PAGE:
While returning home, he passed via Mubende, where he climbed up to the top of Mubende hill and tried to draw a picture of the old capital of Ndahura-the Mucwezi king. When he returned home, its when he signed the 1933 Bunyoro Agreement with the Protectorate government. Under the terms of the Agreement the protectorate government undertook to protect Bunyoro and thus Bunyoro was formerly put under British Colonial Rule. The Omukama was to be the head of the native government and had some powers to undertake certain decisions. He could appoint and dismiss ministers which in this case meant the Katikiro, Muketo (treasurer), county and subcounty chiefs. He had to consult the Rukurato and to discuss his proposals with the district commissioner, except for the appointment of Parish chiefs. The district commissioner would initiate a recommendation for the dismissal of any minister or chief while the purpose of the Rukurato was to deliberate upon such matters as might be referred to them by the Omukama.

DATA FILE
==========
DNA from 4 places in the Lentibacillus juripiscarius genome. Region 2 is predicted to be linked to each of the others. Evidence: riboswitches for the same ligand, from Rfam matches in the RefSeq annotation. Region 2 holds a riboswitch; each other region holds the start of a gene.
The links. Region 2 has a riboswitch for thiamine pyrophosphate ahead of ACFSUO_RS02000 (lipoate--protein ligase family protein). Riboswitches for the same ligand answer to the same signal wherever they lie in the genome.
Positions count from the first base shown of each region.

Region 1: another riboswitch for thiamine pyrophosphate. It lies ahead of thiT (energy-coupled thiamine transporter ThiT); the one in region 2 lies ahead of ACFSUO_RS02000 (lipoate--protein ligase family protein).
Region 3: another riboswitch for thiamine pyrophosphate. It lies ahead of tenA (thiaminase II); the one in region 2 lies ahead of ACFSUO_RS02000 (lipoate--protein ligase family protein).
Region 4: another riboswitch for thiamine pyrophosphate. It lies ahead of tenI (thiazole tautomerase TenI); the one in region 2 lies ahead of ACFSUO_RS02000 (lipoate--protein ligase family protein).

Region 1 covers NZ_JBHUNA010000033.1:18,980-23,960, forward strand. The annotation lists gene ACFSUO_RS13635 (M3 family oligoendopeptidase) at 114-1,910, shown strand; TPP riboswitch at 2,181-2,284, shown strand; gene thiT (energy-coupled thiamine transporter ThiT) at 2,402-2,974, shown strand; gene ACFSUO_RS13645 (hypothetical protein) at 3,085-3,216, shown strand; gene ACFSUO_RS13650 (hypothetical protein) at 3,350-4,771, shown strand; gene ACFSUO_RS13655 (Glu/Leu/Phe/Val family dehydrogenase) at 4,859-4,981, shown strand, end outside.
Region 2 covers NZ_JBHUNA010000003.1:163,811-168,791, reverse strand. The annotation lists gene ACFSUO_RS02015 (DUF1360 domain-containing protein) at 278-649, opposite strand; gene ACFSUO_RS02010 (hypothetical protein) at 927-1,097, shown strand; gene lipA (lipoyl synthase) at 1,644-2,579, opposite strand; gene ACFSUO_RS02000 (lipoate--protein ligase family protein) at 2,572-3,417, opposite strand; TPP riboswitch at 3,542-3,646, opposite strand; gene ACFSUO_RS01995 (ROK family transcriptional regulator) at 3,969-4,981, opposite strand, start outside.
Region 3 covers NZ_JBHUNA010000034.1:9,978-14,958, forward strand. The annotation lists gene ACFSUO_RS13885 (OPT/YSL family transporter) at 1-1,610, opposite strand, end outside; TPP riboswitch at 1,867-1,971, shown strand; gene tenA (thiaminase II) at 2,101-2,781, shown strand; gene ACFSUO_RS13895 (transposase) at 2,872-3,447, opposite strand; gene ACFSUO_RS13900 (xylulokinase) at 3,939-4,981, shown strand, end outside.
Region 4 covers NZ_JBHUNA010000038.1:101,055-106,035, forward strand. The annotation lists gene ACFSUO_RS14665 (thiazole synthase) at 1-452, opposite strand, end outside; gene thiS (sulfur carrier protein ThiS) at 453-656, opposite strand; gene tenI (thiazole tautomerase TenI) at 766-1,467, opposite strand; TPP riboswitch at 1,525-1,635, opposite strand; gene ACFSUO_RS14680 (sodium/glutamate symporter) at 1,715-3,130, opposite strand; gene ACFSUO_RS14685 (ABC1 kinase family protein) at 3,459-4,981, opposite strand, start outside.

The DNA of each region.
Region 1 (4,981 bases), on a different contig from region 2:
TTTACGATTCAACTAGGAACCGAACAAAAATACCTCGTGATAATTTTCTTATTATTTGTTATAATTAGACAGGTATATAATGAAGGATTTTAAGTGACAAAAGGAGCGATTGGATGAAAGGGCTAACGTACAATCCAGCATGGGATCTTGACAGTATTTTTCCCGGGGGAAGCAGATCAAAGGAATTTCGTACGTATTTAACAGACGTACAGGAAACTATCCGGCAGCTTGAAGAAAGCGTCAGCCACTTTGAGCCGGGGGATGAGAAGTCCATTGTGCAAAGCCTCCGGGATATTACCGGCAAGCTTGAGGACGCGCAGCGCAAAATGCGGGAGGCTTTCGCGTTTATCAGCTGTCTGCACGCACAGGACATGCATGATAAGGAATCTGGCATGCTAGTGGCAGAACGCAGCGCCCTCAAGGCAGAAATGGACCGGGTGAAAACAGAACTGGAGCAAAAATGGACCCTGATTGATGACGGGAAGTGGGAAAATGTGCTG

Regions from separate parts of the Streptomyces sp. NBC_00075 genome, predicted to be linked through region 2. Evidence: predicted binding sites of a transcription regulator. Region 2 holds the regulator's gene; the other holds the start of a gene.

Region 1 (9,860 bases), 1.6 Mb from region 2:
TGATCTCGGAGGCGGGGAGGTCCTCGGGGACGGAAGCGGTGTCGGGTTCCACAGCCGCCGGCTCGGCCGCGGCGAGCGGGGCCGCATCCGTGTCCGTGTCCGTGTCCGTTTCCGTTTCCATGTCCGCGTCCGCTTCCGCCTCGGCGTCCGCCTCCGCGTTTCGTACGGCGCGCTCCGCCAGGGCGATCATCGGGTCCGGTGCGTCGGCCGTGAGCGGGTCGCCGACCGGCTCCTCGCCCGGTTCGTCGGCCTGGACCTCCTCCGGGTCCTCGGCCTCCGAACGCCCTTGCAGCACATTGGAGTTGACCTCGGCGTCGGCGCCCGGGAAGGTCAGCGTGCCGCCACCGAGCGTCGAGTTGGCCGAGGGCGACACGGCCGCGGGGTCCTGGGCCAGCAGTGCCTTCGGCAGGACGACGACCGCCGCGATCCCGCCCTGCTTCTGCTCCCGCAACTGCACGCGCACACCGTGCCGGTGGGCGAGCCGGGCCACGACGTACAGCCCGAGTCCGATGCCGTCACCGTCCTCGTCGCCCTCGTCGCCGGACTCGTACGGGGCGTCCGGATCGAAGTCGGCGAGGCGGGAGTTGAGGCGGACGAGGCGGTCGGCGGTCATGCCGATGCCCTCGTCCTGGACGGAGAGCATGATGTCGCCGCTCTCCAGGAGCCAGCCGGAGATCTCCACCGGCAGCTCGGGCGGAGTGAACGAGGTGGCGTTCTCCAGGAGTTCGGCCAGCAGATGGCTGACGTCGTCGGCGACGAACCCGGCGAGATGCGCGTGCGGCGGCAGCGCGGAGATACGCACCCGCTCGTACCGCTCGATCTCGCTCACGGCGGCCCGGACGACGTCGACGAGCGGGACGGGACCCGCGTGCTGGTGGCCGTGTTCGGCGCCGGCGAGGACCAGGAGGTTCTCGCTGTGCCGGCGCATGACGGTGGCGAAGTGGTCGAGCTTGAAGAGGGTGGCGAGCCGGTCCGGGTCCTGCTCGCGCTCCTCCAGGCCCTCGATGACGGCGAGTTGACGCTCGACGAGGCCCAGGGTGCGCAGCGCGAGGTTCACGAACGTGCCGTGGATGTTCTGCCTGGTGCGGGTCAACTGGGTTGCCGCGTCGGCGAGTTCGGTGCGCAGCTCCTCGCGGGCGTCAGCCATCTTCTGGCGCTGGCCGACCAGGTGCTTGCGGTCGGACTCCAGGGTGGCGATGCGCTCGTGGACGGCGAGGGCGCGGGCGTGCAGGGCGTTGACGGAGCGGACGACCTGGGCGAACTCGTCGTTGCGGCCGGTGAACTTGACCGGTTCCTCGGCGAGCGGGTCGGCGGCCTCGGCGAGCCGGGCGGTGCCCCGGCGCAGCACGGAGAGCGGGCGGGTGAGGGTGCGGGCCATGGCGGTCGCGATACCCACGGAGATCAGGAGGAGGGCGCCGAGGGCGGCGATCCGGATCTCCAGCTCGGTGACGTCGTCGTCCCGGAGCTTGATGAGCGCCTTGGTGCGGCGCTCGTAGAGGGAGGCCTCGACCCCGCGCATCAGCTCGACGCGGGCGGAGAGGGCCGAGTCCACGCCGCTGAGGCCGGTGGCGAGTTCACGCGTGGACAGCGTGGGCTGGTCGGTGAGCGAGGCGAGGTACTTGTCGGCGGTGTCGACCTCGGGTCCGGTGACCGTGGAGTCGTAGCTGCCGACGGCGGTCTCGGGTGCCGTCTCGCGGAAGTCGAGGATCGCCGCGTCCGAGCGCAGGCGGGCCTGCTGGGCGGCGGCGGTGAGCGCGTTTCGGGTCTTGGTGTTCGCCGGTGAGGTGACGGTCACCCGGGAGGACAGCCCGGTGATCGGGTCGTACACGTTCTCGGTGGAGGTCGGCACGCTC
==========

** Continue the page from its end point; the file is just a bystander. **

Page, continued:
However, the Omukama made a formal public statement at the signing reserving the claims of Bunyoro to the lost counties. He re-affirmed what Kosiya Labwoni had raised in London in 1931 where he had been attending a joint selection committee meeting, which was studying the problems of closer union of Kenya, Uganda and Tanganyika. Labwoni had complained to the secretary of state for colonies about the loss of his territories, but the reply from the secretary was that it was impossible to go into the question which had long been settled. However, what should be said, is the fact that, the signing of the 1933 Agreement increased formal contacts between Bunyoro-Kitara Kingdom and colonial government. Many important white personalities begun to pay visits to Bunyoro. On 12th July, 1934, Gunliffer – Lister, G.B.E., P.C., M.C., M.P., the British Colonial Secretary paid a visit to Bunyoro. He visited Rukurato Hall on the same day and addressed its members at about 3.00 p.m. On the same day. Sir Bernard Henry Bourdillon, Governor of Uganda conferred on Rukirabasaija Agutamba Tito Winyi Gafabusa, the honour of the Commander of the British Empire (C.B.E.) awarded to him by the king of Britain. The same honours were awarded to the District Commissioner of Bunyoro, Mr. E. Dauncey Tongue, who had played a great role in signing the Agreement. He was awarded an O.B.E. On July 21st 1934, Omukama received a letter from King George of England which bore the signature of the illustrious Prince of Wales and conferred on him the companion of honour, thereby making him a member of the British Royal Guard.